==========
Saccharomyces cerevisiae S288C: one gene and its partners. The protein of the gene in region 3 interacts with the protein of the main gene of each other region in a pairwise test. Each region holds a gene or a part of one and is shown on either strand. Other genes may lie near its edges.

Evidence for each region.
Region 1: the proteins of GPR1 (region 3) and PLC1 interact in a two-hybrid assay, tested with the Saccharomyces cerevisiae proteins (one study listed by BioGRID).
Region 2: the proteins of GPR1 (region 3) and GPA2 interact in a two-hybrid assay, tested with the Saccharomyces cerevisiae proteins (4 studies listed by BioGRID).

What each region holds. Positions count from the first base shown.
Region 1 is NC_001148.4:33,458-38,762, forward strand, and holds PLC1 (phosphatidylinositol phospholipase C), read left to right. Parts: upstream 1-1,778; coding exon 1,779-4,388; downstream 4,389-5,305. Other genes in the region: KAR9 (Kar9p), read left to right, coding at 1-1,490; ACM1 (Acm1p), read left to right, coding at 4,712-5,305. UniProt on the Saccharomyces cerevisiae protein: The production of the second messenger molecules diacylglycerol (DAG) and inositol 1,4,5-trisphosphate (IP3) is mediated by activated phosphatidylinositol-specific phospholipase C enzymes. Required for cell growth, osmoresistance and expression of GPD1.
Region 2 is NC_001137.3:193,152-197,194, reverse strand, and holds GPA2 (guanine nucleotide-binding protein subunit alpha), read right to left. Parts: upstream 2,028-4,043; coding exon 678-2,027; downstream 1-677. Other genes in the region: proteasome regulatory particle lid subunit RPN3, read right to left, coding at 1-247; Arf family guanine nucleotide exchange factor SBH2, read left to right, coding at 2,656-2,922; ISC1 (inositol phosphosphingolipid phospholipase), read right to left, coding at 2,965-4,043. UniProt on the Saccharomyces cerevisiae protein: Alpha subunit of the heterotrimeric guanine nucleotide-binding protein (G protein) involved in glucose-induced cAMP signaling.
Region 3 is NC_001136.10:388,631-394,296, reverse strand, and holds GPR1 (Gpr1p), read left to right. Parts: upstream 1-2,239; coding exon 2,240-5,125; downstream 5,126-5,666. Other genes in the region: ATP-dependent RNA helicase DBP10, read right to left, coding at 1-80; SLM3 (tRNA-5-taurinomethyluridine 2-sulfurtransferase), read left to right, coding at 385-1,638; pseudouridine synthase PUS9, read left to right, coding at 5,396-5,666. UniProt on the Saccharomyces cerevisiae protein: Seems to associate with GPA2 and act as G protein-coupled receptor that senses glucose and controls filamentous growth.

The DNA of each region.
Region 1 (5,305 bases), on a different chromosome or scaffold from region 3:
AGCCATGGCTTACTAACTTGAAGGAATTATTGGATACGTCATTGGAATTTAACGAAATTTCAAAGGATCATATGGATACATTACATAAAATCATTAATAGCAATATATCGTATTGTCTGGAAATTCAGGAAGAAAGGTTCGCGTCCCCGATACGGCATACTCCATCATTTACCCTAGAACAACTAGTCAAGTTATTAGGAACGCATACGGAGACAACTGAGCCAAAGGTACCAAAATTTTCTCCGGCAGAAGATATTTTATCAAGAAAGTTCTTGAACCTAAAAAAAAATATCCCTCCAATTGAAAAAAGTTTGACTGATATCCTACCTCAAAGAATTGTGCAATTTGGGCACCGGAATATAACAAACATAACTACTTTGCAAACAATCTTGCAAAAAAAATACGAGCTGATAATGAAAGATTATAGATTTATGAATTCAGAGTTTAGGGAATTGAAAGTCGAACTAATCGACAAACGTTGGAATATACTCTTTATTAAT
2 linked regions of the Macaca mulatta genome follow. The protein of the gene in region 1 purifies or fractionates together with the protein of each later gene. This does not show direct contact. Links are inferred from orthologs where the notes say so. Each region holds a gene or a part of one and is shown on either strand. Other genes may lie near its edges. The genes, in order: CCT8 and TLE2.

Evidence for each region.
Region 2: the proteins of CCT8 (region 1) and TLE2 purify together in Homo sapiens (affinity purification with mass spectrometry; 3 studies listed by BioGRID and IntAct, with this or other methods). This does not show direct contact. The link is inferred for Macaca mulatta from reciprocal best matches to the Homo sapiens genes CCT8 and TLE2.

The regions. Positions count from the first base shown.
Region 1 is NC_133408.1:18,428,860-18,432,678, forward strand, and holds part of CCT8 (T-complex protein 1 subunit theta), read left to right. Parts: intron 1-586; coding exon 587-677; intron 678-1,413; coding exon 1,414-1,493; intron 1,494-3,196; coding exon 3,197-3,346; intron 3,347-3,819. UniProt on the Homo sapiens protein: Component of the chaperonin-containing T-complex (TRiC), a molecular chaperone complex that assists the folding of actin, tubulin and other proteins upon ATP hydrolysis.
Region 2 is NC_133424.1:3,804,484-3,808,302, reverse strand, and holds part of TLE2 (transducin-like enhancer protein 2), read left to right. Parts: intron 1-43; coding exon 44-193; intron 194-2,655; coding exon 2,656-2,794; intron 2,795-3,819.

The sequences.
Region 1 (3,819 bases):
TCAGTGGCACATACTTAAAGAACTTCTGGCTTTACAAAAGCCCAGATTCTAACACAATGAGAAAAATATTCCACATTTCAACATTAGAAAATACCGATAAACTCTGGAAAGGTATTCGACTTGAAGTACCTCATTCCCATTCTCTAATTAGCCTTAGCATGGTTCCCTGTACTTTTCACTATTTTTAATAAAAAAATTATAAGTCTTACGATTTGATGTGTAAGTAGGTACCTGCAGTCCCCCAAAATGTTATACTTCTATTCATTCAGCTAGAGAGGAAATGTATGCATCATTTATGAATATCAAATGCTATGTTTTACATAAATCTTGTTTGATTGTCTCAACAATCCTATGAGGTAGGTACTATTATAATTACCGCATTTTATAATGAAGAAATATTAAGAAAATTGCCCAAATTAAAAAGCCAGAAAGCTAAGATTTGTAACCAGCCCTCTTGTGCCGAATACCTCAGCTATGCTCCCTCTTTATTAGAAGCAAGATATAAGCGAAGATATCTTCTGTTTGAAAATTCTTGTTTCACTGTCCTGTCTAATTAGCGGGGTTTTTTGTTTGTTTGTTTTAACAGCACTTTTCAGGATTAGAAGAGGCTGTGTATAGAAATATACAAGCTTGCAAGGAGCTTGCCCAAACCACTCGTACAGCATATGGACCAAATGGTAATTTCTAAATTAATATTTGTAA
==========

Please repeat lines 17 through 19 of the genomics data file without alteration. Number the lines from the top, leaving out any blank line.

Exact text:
Region 2 is NC_133424.1:3,804,484-3,808,302, reverse strand, and holds part of TLE2 (transducin-like enhancer protein 2), read left to right. Parts: intron 1-43; coding exon 44-193; intron 194-2,655; coding exon 2,656-2,794; intron 2,795-3,819.

The sequences.
Region 1 (3,819 bases):